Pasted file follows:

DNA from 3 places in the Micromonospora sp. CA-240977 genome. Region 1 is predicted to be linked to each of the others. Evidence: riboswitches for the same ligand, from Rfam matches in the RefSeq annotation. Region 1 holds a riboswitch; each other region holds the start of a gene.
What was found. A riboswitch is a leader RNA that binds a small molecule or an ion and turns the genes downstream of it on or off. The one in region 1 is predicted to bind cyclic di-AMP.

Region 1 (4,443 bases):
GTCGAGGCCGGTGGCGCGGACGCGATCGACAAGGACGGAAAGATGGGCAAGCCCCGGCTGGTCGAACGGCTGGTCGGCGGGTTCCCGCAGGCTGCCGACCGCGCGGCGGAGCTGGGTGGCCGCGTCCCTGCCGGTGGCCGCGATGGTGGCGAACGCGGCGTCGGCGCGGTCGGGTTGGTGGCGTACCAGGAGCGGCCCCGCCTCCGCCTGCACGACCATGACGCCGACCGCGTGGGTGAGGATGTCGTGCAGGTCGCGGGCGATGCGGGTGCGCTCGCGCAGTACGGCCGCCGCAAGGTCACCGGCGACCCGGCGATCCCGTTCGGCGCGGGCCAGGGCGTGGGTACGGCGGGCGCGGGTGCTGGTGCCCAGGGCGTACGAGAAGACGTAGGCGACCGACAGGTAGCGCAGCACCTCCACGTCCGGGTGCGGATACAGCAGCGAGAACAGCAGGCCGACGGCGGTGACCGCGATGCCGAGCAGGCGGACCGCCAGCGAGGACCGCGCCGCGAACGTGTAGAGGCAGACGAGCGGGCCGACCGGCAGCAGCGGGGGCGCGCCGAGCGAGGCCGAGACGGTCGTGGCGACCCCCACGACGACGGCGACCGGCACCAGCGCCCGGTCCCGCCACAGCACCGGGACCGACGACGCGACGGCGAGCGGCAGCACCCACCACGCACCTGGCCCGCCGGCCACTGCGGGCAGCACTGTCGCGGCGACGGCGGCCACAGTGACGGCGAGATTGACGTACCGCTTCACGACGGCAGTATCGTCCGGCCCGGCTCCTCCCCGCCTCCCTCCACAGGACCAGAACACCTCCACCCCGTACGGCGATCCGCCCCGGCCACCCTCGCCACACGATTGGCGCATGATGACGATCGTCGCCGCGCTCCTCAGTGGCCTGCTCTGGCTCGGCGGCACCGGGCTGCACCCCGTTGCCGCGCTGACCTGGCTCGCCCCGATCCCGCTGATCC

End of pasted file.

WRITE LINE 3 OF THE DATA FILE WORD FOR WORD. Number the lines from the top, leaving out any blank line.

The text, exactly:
Region 1 (4,443 bases):